Art that speaks on nature


Sharon Kavhu

Windhoek – Shanfield McLeish Moyo’s artwork speaks volumes to wildlife lovers. Using charcoal and pencil, his work gives one a better appreciation of African wildlife. It looks so real!

Born in Bulawayo, Zimbabwe, the 23-year-old artist takes his time to bring out all the vibrant aspects of an image to make it livelier.

Among his several artworks of this year, what caught the attention of this writer is the piece on a zebra and buffalo dubbed ‘Wall of Comrades’ and ‘Death Stare’, respectively. 

‘Death Stare’ shows the expression that a male buffalo would give after a close encounter with a stranger. That expression, which is a clear warning that the stranger should stay away, and leaves the stranger contemplating what could possibly happen on the scene.

‘Wall of Comrades’ reflects on the nature of zebras, how they graze together and groom one another. In the event that one of the zebras is wounded, the family members protect it from predators that target the weakest. Their nature is similar to how comrades behave in their operations, they stick together and protect each other. 

Just like comrades wearing military wear in a war zone, the black and white stripes on the zebras make it difficult for predators to single out any of them to attack.

The Southern Times had an opportunity to interview, Moyo who described the concept of his work as driven by his love for wildlife and nature.

“I am in love with nature and it gives me so much joy and pride to tell the African wildlife story through art and that is why I take my time to bring out all details. The Wall of Comrades took me 120 hours to complete and I spread the hours from 16 to 25 February. I did the same for the Death Stare, which took me 120 hours, spread over three weeks, from March 4 to 25. It normally takes me about 15 hours to make a sketch of the piece and complete it before l begin shading,” said Moyo.

He said he gets his art concept from wildlife programmes and television channels such as the National Geographic.

“Through such channels, I learn more about nature and it has a deep spiritual impact on me. The more I discover new things about our nature, the more I see and appreciate our loving, powerful and wise creator,” he said.

He said he did the two art pieces while looking at the photograph of the subjects on his laptop.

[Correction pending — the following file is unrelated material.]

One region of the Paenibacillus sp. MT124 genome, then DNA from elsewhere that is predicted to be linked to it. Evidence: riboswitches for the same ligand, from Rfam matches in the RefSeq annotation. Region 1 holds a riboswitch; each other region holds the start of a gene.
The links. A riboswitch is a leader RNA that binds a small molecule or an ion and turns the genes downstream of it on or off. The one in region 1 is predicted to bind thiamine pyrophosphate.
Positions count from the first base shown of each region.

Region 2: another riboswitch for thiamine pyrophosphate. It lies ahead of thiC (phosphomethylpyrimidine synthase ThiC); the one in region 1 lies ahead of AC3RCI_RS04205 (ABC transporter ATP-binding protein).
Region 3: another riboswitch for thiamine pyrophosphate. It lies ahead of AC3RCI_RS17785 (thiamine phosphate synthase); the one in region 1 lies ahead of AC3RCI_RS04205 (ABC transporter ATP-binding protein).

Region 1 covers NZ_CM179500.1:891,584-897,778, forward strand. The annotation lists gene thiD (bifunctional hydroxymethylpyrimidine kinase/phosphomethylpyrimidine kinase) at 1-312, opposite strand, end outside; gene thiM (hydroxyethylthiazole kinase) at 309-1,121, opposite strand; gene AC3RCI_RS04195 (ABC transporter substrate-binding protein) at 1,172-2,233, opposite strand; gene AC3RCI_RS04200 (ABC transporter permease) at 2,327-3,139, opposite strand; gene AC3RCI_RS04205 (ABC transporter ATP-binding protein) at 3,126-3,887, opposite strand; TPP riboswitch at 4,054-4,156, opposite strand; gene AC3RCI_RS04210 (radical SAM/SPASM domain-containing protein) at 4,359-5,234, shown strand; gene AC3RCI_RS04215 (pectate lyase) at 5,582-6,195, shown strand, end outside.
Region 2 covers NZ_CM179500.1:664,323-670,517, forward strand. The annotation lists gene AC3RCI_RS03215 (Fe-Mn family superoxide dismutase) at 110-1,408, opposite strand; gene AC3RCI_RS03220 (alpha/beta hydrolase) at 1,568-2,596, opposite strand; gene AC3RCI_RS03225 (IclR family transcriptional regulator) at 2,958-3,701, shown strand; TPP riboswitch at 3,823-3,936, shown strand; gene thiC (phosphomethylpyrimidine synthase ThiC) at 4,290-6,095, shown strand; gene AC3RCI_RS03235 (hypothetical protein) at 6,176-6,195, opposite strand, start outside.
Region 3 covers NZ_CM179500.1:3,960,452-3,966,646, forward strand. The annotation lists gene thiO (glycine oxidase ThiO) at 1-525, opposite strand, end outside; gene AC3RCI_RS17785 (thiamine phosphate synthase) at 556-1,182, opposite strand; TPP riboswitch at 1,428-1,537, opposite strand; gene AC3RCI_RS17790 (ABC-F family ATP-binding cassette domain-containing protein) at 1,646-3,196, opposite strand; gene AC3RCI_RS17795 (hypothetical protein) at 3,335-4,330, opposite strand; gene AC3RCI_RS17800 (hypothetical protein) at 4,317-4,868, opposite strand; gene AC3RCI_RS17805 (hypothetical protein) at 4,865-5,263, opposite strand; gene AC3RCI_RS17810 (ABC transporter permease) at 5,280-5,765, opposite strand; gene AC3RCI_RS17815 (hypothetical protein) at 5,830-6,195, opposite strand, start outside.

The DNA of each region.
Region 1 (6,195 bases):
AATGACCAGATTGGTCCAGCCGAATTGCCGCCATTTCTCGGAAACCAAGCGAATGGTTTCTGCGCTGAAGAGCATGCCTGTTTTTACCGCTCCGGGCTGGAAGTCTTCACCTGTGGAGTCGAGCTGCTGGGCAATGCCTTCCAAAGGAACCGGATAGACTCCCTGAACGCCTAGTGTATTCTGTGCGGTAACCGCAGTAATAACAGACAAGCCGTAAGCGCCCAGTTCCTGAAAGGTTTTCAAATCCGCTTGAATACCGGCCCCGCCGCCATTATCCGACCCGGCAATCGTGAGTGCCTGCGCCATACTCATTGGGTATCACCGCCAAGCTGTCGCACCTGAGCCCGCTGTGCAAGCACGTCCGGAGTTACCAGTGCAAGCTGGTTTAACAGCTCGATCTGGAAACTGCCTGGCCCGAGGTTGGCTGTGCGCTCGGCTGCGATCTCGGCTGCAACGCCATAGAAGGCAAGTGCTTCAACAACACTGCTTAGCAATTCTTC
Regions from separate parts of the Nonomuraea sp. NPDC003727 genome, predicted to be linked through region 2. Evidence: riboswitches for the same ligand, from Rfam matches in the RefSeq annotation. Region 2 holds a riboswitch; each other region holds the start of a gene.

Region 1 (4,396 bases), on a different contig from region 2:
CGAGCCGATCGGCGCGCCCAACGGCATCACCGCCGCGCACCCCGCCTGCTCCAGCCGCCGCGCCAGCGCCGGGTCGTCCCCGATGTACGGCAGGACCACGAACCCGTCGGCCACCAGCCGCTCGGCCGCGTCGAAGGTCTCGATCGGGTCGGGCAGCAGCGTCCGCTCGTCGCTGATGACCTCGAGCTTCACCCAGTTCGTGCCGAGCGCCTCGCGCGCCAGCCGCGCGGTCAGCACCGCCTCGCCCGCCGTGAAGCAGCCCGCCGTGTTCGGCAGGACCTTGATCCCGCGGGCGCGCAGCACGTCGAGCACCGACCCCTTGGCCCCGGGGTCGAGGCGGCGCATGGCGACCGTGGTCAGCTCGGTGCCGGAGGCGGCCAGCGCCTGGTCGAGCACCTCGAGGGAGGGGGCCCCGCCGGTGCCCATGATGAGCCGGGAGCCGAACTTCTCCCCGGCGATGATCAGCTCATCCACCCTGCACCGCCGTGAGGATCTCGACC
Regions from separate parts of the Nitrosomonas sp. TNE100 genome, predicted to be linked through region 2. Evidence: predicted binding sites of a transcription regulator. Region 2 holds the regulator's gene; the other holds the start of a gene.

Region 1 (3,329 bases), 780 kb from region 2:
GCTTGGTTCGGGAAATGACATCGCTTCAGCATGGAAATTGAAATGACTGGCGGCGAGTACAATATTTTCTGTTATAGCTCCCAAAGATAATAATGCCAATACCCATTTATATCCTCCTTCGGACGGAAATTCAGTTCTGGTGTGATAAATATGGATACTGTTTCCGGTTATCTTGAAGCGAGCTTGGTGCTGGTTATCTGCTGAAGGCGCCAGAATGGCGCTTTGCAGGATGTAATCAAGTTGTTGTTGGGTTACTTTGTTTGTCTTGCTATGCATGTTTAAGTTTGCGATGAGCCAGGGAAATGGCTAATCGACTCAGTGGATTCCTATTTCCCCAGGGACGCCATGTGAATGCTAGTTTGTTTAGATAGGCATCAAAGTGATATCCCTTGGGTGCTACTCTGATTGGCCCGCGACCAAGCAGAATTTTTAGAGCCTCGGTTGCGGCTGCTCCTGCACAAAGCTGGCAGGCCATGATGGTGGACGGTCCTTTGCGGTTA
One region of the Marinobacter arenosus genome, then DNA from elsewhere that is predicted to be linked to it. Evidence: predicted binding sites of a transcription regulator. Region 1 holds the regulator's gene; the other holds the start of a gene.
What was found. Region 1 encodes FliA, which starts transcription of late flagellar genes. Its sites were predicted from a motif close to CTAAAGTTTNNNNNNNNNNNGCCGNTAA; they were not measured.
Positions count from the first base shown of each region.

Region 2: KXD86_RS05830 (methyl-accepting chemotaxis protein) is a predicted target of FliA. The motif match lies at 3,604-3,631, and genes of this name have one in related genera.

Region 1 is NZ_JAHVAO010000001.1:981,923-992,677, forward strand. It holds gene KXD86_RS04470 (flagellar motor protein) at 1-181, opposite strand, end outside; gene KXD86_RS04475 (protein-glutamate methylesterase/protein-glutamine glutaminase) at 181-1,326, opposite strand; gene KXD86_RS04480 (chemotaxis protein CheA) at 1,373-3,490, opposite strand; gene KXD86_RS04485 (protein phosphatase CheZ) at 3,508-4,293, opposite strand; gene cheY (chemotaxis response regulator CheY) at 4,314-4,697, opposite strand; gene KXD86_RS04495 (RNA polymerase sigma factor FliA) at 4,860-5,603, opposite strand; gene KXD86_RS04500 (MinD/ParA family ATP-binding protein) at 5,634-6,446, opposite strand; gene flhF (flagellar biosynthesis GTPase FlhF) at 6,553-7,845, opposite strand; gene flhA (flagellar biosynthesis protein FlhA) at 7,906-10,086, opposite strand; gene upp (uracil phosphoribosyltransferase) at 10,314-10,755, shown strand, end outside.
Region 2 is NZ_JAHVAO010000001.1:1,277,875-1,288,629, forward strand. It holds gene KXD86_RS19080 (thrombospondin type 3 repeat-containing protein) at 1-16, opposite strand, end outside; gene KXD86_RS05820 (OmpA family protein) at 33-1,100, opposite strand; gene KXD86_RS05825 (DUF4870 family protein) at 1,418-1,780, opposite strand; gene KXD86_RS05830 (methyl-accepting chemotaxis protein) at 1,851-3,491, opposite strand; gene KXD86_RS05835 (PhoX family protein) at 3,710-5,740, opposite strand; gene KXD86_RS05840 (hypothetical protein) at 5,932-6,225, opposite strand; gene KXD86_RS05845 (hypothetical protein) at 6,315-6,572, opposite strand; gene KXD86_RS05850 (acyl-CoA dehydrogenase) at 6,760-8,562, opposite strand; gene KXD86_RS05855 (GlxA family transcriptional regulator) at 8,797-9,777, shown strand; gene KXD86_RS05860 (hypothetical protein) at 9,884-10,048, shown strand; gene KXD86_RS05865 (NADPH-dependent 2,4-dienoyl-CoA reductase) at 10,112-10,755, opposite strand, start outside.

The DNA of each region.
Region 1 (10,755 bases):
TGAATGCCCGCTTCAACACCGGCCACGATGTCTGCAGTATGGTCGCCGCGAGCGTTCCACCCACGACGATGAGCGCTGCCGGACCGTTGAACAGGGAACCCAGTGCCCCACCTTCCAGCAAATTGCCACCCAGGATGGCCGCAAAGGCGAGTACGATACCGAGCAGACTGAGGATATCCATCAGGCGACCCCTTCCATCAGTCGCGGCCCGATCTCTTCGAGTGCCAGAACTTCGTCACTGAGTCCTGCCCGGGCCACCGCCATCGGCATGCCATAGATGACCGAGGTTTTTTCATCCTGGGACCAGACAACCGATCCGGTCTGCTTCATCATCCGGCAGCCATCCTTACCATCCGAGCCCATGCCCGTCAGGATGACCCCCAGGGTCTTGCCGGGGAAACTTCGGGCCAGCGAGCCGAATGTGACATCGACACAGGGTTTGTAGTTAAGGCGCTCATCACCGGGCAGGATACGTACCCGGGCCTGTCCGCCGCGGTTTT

While some artists draw using live subjects, Moyo said he prefers working with still objects. According to the artist, still subjects allow him more room to pay particular attention to detail compared to mobile or live subjects.

Born in a family of four, Moyo is the only artist within his family.  He never studied art in school, however, his art journey started in June 2011 when he was doing his high school.

“I was inspired by a fellow student’s talent in art after seeing his work. His work made me fall in love with drawing.  However, art was not part of the curriculum offered at my school. I never had formal training in art, as such I consider myself a self-taught artist,” explained Moyo.

He draws his inspiration from his mother’s phrases, particularly the one she told him in 2013, a week before she died.

“My mother told me: ‘There is no gift without a purpose’, a week before she passed away. These words have proven to be my biggest motivation everyday of my life,” Moyo said.

His siblings, extended family members, friends and his fans online support his work and their comments are also a source of motivation.

In 2014, he shifted his focus from art to his academics when he was doing his Advanced Level for two years. At that level, he studied Chemistry, Mathematics and Biology. He however, resumed drawing in 2016.

Moyo’s artwork of pencil and charcoal, which is commonly known as hypperrealism, has been exhibited in South Africa and art fairs in Zimbabwe.  On 2 June, his work will be exhibited during an annual fair in Zimbabwe - the Wildgeese Art Festival - where over 150 talents are expected to exhibit their works.




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